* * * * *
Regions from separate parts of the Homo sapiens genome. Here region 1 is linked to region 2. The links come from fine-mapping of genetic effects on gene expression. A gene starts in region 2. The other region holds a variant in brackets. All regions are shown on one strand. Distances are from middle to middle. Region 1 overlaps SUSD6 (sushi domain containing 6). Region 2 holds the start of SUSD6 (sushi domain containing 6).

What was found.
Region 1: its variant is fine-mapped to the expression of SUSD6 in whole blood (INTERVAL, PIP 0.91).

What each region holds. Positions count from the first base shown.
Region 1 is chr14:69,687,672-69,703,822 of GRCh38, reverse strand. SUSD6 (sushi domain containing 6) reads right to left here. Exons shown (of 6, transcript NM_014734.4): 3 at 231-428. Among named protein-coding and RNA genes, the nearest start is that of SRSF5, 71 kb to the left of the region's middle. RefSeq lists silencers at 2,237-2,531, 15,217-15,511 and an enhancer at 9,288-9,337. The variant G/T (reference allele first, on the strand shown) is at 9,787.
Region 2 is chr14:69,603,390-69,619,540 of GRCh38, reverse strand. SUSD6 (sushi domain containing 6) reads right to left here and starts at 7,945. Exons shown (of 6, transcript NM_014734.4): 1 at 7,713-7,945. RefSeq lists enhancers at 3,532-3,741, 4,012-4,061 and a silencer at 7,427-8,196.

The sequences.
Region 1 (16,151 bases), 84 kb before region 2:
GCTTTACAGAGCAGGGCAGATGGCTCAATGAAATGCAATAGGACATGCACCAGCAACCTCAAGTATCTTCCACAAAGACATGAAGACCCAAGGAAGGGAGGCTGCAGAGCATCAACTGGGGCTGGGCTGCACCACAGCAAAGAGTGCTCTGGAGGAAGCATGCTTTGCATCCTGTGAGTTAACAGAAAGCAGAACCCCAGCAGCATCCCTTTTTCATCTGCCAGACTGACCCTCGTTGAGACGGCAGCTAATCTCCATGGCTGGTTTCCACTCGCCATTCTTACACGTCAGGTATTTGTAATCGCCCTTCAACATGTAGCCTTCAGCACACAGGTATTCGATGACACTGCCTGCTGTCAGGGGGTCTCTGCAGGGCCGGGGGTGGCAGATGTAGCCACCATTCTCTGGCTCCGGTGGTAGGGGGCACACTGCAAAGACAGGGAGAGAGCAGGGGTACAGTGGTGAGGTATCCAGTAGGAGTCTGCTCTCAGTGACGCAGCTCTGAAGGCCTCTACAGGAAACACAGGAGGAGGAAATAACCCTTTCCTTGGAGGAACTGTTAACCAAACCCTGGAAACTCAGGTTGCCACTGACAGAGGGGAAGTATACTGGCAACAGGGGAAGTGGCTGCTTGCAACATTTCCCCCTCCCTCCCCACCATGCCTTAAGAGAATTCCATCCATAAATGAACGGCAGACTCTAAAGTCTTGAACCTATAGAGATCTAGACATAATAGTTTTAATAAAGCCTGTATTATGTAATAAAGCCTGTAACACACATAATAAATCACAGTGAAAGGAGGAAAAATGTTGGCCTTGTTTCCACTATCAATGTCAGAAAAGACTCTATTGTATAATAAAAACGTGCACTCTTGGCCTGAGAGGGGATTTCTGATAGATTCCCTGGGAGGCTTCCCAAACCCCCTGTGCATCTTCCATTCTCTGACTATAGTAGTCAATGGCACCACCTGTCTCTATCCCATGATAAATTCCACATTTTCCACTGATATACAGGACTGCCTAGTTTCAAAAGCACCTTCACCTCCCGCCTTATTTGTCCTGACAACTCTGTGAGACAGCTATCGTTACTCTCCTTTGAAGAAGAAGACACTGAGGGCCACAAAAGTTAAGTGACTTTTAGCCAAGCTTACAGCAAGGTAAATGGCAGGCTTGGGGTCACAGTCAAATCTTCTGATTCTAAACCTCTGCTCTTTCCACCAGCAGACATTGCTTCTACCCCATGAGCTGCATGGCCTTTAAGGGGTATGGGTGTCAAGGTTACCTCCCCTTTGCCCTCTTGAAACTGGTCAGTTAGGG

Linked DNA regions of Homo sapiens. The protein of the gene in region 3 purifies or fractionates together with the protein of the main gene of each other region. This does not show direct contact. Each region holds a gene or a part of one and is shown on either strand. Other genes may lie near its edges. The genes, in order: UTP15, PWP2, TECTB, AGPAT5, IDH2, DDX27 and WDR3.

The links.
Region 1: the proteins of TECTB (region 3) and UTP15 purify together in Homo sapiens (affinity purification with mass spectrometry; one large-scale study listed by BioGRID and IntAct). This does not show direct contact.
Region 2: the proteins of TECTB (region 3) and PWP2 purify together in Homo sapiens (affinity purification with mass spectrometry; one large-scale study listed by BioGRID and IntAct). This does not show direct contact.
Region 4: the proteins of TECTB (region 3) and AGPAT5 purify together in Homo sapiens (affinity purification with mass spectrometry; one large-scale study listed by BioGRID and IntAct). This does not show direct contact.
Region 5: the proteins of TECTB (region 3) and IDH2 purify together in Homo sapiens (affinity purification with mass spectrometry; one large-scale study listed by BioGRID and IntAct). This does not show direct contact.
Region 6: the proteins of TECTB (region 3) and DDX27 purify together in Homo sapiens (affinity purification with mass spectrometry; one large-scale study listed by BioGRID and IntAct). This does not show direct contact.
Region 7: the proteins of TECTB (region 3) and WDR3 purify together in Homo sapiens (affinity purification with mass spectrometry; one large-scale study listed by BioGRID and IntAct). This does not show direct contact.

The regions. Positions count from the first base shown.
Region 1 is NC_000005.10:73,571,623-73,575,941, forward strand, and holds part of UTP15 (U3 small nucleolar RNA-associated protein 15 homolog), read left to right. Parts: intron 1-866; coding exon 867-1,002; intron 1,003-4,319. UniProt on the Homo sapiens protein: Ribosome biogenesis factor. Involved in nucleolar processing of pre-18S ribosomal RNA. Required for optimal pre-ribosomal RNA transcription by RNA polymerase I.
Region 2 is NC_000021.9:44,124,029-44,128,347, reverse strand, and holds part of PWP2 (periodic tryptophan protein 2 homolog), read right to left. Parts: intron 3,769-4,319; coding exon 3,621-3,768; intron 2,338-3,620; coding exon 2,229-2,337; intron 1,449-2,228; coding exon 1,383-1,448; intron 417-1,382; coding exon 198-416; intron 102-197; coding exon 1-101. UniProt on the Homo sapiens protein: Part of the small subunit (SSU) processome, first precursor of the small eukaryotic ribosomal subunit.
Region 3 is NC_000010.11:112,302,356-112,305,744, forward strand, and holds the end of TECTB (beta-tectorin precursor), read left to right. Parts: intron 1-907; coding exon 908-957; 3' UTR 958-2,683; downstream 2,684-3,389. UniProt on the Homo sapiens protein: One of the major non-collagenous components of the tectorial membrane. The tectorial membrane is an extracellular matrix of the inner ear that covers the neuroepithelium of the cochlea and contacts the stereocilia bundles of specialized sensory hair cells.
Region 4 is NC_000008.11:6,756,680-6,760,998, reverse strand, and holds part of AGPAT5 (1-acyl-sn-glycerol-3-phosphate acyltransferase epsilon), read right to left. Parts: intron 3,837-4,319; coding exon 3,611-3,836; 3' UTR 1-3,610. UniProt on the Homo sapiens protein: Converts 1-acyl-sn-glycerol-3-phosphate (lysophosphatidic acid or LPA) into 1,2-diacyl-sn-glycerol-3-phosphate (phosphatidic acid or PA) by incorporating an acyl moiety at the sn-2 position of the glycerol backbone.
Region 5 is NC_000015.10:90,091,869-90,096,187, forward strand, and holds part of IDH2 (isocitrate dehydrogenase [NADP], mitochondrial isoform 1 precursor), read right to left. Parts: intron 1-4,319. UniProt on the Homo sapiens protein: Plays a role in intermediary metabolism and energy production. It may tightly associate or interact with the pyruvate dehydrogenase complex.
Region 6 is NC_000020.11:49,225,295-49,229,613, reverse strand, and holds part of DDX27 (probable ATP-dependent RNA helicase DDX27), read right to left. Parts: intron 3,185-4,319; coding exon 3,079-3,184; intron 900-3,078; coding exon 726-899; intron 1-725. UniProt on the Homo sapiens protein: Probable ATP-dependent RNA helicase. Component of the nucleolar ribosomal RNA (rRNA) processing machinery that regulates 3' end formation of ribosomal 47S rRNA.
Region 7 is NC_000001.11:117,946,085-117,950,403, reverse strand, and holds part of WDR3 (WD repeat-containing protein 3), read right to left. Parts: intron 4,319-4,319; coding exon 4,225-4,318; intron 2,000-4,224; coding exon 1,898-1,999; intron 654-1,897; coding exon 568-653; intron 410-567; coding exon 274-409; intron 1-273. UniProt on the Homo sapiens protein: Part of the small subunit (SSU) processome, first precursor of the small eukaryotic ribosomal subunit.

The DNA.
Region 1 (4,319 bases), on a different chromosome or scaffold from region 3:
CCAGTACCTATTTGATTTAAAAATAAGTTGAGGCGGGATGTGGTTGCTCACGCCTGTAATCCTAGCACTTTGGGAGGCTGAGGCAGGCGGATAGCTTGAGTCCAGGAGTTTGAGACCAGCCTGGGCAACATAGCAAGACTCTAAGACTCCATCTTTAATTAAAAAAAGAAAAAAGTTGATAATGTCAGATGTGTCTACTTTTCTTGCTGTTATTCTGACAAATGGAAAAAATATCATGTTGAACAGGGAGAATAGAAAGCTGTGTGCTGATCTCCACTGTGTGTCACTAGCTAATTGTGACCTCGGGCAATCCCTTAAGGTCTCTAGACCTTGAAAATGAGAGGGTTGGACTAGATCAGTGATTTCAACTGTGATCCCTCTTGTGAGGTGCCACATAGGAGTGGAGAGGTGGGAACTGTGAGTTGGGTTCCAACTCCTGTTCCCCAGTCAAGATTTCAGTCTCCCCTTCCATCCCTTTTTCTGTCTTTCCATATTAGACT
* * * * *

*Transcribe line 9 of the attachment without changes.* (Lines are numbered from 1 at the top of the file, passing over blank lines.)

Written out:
GCTTTACAGAGCAGGGCAGATGGCTCAATGAAATGCAATAGGACATGCACCAGCAACCTCAAGTATCTTCCACAAAGACATGAAGACCCAAGGAAGGGAGGCTGCAGAGCATCAACTGGGGCTGGGCTGCACCACAGCAAAGAGTGCTCTGGAGGAAGCATGCTTTGCATCCTGTGAGTTAACAGAAAGCAGAACCCCAGCAGCATCCCTTTTTCATCTGCCAGACTGACCCTCGTTGAGACGGCAGCTAATCTCCATGGCTGGTTTCCACTCGCCATTCTTACACGTCAGGTATTTGTAATCGCCCTTCAACATGTAGCCTTCAGCACACAGGTATTCGATGACACTGCCTGCTGTCAGGGGGTCTCTGCAGGGCCGGGGGTGGCAGATGTAGCCACCATTCTCTGGCTCCGGTGGTAGGGGGCACACTGCAAAGACAGGGAGAGAGCAGGGGTACAGTGGTGAGGTATCCAGTAGGAGTCTGCTCTCAGTGACGCAGCTCTGAAGGCCTCTACAGGAAACACAGGAGGAGGAAATAACCCTTTCCTTGGAGGAACTGTTAACCAAACCCTGGAAACTCAGGTTGCCACTGACAGAGGGGAAGTATACTGGCAACAGGGGAAGTGGCTGCTTGCAACATTTCCCCCTCCCTCCCCACCATGCCTTAAGAGAATTCCATCCATAAATGAACGGCAGACTCTAAAGTCTTGAACCTATAGAGATCTAGACATAATAGTTTTAATAAAGCCTGTATTATGTAATAAAGCCTGTAACACACATAATAAATCACAGTGAAAGGAGGAAAAATGTTGGCCTTGTTTCCACTATCAATGTCAGAAAAGACTCTATTGTATAATAAAAACGTGCACTCTTGGCCTGAGAGGGGATTTCTGATAGATTCCCTGGGAGGCTTCCCAAACCCCCTGTGCATCTTCCATTCTCTGACTATAGTAGTCAATGGCACCACCTGTCTCTATCCCATGATAAATTCCACATTTTCCACTGATATACAGGACTGCCTAGTTTCAAAAGCACCTTCACCTCCCGCCTTATTTGTCCTGACAACTCTGTGAGACAGCTATCGTTACTCTCCTTTGAAGAAGAAGACACTGAGGGCCACAAAAGTTAAGTGACTTTTAGCCAAGCTTACAGCAAGGTAAATGGCAGGCTTGGGGTCACAGTCAAATCTTCTGATTCTAAACCTCTGCTCTTTCCACCAGCAGACATTGCTTCTACCCCATGAGCTGCATGGCCTTTAAGGGGTATGGGTGTCAAGGTTACCTCCCCTTTGCCCTCTTGAAACTGGTCAGTTAGGG